Catherine adds: “It has different traditions to the rest of Spain. Forget your flamenco and sangría, it is totally different to the south. It is so culturally different. There is a real connection to the past and past traditions.”    

Galician tapas dishes during the summer festivals

Every February there is a week-long carnival in Galicia which sees a myriad of events and celebrations across the region. Catherine says: “Everyone dresses up and parties in the rain. It is massive here. In Ourense they have different carnival traditions which are hundreds of years old. People get dressed up in different outfits and masks. Check out some local fiestas and dress up or you will have flour or ants thrown on you!”

The region becomes a hive of activity in the summer with fiestas and festivals. Ángela adds: “What you will find all over Galicia is the nightlife. The rain does not dampen people’s desire to go out and enjoy themselves. In the summer there are festivals all summer-long and there are parties celebrating patron saints.”

In the summer cities like A Coruña enjoy lots of fiestas and festivals

What also makes Galicia particularly special is the locals’ usage of their own regional language galego (Galician) on a daily basis. It sits alongside Spanish as an official language in the autonomous region and shares many linguistic similarities with both Spanish and Portuguese.

Ángela says: “Galego is a language that prior to the transition of democracy was beaten down. It is important to the cultural identity of Galicia. There are regions in Galicia where it is spoken a lot more, like Santiago de Compostela. Making the effort to learn four phrases, even when I default into Spanish, makes a difference.”

The Galician language is used in official documents and education right across the autonomous region. Catherine’s son Rory attends school where he learns Galician, Spanish and English.

Catherine says: “Galician is their mother tongue. It is so different in different parts of Galicia. There will be different words for different things in different regions. Even on the border with Asturias and León they speak Galician. It is very similar to Spanish although it is older than Spanish. A lot of people, including myself, speak castrapo (a mix of Spanish and Galician) and the government are pushing for it to be spoken more.”

So, magnificent landscapes, a vibrant nightlife and cultural scene, and even its very own regional language. However, where must you visit on a trip to Galicia? Here are a combined five of some of Catherine and Ángela’s best places to see and things to do on a trip to this special autonomous region.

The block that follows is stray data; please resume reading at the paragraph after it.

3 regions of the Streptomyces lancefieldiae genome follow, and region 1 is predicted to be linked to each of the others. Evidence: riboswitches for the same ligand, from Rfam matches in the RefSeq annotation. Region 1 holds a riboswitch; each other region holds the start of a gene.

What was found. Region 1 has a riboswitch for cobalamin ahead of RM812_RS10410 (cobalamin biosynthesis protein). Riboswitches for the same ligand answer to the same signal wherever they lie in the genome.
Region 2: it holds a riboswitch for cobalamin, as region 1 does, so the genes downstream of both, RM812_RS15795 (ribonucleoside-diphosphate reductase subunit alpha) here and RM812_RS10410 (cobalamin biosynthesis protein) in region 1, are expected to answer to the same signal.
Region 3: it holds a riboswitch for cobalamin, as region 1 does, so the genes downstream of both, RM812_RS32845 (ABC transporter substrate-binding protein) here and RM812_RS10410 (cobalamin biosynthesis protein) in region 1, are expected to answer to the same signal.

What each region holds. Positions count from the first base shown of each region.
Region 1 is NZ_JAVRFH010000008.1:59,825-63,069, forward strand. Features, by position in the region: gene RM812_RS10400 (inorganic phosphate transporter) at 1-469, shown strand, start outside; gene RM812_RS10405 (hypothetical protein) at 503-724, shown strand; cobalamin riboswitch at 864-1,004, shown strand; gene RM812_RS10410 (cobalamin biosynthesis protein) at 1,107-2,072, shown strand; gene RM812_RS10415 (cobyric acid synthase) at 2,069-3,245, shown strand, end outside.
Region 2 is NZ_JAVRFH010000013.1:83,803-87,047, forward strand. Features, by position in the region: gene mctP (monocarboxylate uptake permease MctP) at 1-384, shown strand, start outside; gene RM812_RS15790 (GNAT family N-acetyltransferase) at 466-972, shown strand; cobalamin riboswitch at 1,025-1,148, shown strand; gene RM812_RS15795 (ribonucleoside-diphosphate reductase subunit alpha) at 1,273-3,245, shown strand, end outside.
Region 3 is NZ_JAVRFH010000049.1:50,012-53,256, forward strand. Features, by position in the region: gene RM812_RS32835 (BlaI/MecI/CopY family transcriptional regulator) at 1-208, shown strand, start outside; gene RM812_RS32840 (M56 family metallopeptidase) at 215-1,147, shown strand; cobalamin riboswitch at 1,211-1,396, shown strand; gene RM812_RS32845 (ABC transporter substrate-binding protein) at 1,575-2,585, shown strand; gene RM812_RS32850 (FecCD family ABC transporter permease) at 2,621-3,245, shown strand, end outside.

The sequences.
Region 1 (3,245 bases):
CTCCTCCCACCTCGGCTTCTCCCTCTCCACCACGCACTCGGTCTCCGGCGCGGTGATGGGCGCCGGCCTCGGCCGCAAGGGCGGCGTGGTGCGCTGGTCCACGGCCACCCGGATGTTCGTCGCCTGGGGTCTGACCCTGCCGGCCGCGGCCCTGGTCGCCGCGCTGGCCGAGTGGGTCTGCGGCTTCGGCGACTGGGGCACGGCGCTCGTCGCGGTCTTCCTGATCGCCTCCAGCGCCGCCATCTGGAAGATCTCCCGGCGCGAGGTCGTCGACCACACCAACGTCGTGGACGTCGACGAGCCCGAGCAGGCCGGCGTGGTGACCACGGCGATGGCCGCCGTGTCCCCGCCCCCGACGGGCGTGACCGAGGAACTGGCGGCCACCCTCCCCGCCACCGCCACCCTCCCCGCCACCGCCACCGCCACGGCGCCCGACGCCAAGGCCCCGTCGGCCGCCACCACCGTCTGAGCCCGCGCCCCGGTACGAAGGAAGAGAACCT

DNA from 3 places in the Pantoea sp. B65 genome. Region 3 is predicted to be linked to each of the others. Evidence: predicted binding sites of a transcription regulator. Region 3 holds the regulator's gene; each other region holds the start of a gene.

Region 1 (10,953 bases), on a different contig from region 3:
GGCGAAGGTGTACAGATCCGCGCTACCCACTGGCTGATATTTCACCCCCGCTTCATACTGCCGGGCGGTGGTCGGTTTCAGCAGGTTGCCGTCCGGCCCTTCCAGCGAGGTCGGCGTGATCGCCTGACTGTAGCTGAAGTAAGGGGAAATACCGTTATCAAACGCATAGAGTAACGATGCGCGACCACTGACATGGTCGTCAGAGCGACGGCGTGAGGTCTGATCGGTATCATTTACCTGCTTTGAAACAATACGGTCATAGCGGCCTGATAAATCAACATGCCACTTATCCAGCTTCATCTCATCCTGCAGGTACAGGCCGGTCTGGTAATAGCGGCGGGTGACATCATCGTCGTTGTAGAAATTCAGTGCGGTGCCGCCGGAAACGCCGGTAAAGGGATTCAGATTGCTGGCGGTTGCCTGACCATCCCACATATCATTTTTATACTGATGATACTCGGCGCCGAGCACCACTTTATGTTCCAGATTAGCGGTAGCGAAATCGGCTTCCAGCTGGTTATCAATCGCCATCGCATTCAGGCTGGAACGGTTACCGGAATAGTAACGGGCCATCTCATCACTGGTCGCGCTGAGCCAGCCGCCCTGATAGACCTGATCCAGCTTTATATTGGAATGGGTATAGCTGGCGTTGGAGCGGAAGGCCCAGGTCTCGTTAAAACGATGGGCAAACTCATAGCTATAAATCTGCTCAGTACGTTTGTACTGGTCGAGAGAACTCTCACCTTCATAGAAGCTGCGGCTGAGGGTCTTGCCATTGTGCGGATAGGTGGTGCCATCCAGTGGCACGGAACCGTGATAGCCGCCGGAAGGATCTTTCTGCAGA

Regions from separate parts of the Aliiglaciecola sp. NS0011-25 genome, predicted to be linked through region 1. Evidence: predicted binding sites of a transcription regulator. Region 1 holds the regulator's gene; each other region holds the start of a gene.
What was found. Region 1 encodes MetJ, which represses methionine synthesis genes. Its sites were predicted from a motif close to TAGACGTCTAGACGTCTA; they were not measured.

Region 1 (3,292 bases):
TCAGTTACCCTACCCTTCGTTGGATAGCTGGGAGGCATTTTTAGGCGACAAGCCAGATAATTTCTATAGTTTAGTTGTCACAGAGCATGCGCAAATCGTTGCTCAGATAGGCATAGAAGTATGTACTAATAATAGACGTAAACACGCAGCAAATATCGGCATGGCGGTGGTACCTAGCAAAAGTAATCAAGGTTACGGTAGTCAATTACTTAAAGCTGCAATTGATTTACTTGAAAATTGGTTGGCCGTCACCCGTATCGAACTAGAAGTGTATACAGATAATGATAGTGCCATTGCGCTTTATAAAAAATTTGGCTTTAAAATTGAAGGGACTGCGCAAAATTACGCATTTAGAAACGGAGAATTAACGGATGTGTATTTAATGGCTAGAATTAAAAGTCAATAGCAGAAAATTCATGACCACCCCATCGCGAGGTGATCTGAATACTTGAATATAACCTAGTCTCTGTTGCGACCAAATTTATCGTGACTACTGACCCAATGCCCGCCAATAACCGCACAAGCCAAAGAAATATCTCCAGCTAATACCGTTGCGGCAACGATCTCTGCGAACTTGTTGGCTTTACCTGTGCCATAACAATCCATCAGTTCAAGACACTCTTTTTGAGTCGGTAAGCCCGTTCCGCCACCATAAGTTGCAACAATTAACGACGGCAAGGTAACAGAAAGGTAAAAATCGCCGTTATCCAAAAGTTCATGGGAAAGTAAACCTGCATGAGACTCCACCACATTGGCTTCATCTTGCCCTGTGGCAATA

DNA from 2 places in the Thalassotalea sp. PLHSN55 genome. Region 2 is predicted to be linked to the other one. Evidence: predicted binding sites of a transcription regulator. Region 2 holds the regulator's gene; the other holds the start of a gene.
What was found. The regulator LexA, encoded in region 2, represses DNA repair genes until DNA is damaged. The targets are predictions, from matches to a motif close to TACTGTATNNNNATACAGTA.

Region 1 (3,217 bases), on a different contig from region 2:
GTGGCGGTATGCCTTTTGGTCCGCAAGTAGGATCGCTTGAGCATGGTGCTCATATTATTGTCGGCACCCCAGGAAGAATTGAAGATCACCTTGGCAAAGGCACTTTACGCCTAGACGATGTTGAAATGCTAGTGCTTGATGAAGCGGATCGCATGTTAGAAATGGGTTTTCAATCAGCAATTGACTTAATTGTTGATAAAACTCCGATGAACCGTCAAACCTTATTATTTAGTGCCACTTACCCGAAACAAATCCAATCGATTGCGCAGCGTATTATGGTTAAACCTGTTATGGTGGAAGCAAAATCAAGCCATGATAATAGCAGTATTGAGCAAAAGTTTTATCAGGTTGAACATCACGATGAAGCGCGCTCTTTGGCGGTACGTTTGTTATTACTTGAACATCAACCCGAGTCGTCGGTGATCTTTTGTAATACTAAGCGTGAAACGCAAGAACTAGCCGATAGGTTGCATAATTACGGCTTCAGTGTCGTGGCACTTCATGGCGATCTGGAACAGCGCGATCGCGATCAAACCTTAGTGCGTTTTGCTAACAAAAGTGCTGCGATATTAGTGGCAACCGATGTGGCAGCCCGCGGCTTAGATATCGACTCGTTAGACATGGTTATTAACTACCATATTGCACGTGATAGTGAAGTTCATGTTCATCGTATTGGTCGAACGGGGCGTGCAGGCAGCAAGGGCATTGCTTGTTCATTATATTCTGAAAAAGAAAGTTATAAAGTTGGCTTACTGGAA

Five things to do on a cultural trip to Galicia:

  1. Climb the Torre de Hércules (Tower of Hercules) in A Coruña, the only fully-preserved Roman lighthouse and oldest lighthouse in the world. The Tower of Hercules has served as a lighthouse at the entrance of the A Coruña harbour since the late 1st century A.D when the Romans built the Farum Brigantium. It is the only fully-preserved Roman lighthouse used for maritime signalling. You can pay to climb up the UNESCO World Heritage Site tower and take in the magnificent vistas of la costa coruñesa (the A Coruña coast).
                  The Torre de Hércules on the A Coruña coastline
  • Admire the cathedral of Santiago de Compostela, the finishing point for pilgrims on the Camino de Santiago route. An integral part of the Santiago de Compostela UNESCO World Heritage Site, the basílica is the reputed burial place of Saint James the Great, one of the apostles of Jesus Christ. Take in the beautiful Romanesque structure in the Galician capital which experienced later Gothic and Baroque additions.
  • Bathe in the luxurious termas (thermal baths) in Ourense. In the more inland Galician city of Ourense, you can relax in the therapeutic thermal baths during day and night at any time of the year. The most famous fountains here are As Burgas situated in the heart of the old town. The curative power of the waters was discovered by the Romans around 2000 years ago.
  • Explore the beautiful Rías Baixas in southwestern Galicia. A series of four estuarine inlets located on the southwestern coast of the region which stretch to the Portuguese coastline, the Rías Baixas are rich in marine life and offer a plethora of magnificent river landscapes.
  • Take in the Os Peliqueiros carnival in Ourense. EveryFebruary and March, Galicians dress up and wear giant hats and masks, uniforms dangling with cow bells and holding whips. A battle commences, where people use both flour and live ants as ammunition.